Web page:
[Air-L] aWEAR'16 Conference on wearable technologies, knowledge development, and learning, Nov 14-15, 2016, Stanford University
sreckojoksimovic at yahoo.com
Mon May 30 16:01:56 PDT 2016
CALL FOR PARTICIPATION - 2016 aWEAR Conference
November 14-15, 2016
Stanford University, Stanford, California, US
Abstract Submission Deadline: 31 July, 2016
Author Notification: mid-August, 2016
Format: 500 word abstracts (https://easychair.org/conferences/?conf=awear16)
About the Conference
aWEAR: The First International Conference on wearable technologies, knowledge development, and learning
The rapid development of mobile phones has contributed to increasingly personal engagement with our technology. Building on the success of mobile, wearables (watches, smart clothing, clinical-grade bands, fitness trackers, VR) are the next generation of technologies offering not only new communication opportunities, but more importantly, new ways to understand ourselves, our health, our learning, and personal and organizational knowledge development.
Wearables hold promise to greatly improve personal learning and the performance of teams and collaborative knowledge building through advanced data collection. For example, predictive models and learner profiles currently use log and clickstream data. Wearables capture a range of physiological and contextual data that can increase the sophistication of those models and improve learner self-awareness, regulation, and performance.
When combined with existing data such as social media and learning management systems, sophisticated awareness of individual and collaborative activity can be obtained. Wearables are developing quickly, including hardware such as fitness trackers, clothing, earbuds, contact lens and software, notably for integration of data sets and analysis.
The 2016 aWEAR (awear.interlab.me) conference is the first international wearables in learning and education conference. It will be held at Stanford University and provide researchers and attendees with an overview of how these tools are being developed, deployed, and researched. Attendees will have opportunities to engage with different wearable technologies, explore various data collection practices, and evaluate case studies where wearables have been deployed.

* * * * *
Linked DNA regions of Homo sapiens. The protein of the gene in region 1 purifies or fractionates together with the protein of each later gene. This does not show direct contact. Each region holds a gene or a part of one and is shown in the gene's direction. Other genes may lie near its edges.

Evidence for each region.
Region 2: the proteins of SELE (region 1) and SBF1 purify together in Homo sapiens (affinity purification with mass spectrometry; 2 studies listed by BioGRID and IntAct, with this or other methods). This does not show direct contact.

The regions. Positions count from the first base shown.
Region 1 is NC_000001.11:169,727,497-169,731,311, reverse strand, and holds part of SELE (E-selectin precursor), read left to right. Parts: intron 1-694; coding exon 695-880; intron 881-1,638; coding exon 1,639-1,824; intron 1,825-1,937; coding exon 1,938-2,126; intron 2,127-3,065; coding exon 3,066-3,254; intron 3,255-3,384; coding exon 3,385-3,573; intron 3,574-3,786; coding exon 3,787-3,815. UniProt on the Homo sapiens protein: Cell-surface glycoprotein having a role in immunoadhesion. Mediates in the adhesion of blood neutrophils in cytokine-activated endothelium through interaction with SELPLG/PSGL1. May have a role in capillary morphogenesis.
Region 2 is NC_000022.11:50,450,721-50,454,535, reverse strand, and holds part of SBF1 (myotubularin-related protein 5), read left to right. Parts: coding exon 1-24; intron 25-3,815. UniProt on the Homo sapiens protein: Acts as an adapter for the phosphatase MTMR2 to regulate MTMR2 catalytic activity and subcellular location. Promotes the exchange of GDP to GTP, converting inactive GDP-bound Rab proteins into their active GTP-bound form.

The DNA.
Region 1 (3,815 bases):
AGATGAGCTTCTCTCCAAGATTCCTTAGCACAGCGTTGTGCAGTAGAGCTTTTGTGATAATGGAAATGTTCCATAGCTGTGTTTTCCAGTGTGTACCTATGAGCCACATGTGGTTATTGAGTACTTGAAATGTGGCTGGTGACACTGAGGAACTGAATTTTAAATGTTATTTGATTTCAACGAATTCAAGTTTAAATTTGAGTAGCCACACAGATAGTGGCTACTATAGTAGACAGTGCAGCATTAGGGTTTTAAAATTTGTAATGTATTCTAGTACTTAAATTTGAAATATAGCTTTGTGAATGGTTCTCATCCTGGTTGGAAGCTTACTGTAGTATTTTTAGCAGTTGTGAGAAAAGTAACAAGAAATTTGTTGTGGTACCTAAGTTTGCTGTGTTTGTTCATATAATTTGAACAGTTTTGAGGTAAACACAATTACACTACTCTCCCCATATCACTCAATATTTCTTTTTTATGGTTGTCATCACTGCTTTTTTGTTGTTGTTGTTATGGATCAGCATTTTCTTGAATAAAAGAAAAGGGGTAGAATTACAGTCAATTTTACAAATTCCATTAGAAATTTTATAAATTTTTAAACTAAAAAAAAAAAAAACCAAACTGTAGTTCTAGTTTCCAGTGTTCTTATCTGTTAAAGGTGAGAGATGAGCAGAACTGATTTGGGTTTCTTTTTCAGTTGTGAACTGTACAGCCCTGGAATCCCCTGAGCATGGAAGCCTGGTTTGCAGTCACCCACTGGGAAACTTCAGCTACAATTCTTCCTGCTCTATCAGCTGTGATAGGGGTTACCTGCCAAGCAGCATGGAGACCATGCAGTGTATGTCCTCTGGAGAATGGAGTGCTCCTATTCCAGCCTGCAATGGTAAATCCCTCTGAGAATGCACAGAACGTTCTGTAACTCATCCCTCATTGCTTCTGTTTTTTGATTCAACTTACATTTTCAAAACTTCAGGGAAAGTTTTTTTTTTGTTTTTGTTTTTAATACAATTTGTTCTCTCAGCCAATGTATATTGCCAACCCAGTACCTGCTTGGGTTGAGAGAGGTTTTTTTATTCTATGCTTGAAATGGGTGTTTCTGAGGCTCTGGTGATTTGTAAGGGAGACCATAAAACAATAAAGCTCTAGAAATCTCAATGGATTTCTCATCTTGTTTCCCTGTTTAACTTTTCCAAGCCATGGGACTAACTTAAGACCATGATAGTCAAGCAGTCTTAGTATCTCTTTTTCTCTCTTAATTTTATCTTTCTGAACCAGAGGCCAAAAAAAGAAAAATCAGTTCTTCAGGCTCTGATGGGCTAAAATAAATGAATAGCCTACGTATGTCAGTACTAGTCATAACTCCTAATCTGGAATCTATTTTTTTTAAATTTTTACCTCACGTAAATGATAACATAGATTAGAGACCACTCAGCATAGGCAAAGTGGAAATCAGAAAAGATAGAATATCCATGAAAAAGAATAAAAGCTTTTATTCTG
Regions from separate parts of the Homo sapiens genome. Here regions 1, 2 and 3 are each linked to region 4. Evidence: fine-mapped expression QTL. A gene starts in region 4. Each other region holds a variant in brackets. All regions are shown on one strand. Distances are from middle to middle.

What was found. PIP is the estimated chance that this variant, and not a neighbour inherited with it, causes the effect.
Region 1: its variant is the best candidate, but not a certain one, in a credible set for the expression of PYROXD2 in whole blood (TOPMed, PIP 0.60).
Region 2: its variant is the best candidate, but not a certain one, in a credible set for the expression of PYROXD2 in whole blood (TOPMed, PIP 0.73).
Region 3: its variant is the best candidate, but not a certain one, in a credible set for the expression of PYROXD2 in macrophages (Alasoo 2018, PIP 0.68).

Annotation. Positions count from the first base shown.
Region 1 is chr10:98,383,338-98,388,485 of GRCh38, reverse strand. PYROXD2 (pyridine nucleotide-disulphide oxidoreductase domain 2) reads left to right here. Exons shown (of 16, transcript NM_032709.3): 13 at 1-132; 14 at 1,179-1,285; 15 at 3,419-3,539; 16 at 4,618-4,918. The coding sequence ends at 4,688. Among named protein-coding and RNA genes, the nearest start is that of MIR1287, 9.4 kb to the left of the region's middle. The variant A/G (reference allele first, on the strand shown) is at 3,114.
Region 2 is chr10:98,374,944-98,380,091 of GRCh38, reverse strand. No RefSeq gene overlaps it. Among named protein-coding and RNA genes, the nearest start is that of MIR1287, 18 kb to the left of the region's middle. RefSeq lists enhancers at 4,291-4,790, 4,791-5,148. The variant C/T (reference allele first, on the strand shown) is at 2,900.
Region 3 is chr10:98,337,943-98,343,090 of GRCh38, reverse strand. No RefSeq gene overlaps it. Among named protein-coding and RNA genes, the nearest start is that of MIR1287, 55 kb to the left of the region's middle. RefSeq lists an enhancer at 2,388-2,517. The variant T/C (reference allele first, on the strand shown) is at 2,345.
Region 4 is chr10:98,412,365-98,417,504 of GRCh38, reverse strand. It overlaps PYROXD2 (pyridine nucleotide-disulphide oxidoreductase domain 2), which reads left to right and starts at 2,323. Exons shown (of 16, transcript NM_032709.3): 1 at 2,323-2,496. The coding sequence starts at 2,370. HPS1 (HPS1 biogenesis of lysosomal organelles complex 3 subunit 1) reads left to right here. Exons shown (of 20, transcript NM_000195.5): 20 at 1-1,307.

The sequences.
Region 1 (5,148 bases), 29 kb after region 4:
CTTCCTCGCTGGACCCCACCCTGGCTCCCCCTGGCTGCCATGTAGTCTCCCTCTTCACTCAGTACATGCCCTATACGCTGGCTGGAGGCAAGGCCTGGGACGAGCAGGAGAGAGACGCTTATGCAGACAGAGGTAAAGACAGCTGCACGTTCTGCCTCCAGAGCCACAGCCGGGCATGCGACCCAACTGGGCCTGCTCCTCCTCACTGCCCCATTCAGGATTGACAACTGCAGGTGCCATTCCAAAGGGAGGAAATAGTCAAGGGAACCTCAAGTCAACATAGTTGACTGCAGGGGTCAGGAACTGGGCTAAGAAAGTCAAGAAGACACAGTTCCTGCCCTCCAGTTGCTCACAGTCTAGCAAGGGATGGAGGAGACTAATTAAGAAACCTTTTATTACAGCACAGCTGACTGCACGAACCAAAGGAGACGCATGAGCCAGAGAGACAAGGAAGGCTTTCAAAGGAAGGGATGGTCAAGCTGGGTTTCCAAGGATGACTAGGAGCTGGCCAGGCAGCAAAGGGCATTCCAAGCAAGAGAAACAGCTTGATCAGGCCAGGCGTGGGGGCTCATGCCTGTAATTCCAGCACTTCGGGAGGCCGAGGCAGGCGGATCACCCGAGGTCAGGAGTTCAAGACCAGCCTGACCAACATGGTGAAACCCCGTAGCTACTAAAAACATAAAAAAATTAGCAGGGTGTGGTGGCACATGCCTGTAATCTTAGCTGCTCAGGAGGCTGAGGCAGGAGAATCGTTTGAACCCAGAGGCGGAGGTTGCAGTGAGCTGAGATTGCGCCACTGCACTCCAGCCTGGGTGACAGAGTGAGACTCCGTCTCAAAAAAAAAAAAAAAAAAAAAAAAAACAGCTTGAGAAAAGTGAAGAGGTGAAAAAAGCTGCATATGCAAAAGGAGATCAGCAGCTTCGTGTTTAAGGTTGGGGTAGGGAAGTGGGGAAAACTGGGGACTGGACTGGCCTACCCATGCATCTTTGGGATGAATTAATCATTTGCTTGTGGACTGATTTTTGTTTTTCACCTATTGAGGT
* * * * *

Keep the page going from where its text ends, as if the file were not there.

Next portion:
This conference will appeal to individuals in K-12, higher education, corporate learning, and existing technology companies, including startups. In addition to sharing emerging research, the conference will take a hands-on approach to exploring wearable technologies, including pilot and prototype developments.
Topics of interest to the conference include, but are not limited to:
- Bridging the gap between humans and technology
- Wearable technology in the classroom
- Wearable technology in online educational settings
- Scaling wearable technology for education and learning
- Collecting and processing data about learning and learning context from wearable devices
- Collaboration and connectivity using wearable technology for education and learning
- Wearables and virtual reality in learning
- Using wearable technology to support student mental and physical wellbeing
- Institutional adoption of wearable technology in the classroom
- Physiological data collection: analyses and implications for learning and education
- Prototypes and early stage pilots of wearables in classroom, blended and online settings, including schools, higher education, and corporate learning
- Contextual and ambient computing (internet of things, sensors, smart glasses) in learning and education
- Quantified self: wearables to improve self-regulation
- User experience in self/institutional surveillance
- Openness: algorithms, technologies, and learner models
- Integration of wearable with existing social media, learning management systems, student information systems, and related technologies
- Face recognition and emotion detection through automated video
- Non-touch sensor interaction with hardware, software, and knowledge elements
- Ethics of physiological data collection and analysis.
This conference is organized by LINK Research Lab (University of Texas, Arlington), Stanford University, and University of Edinburgh.
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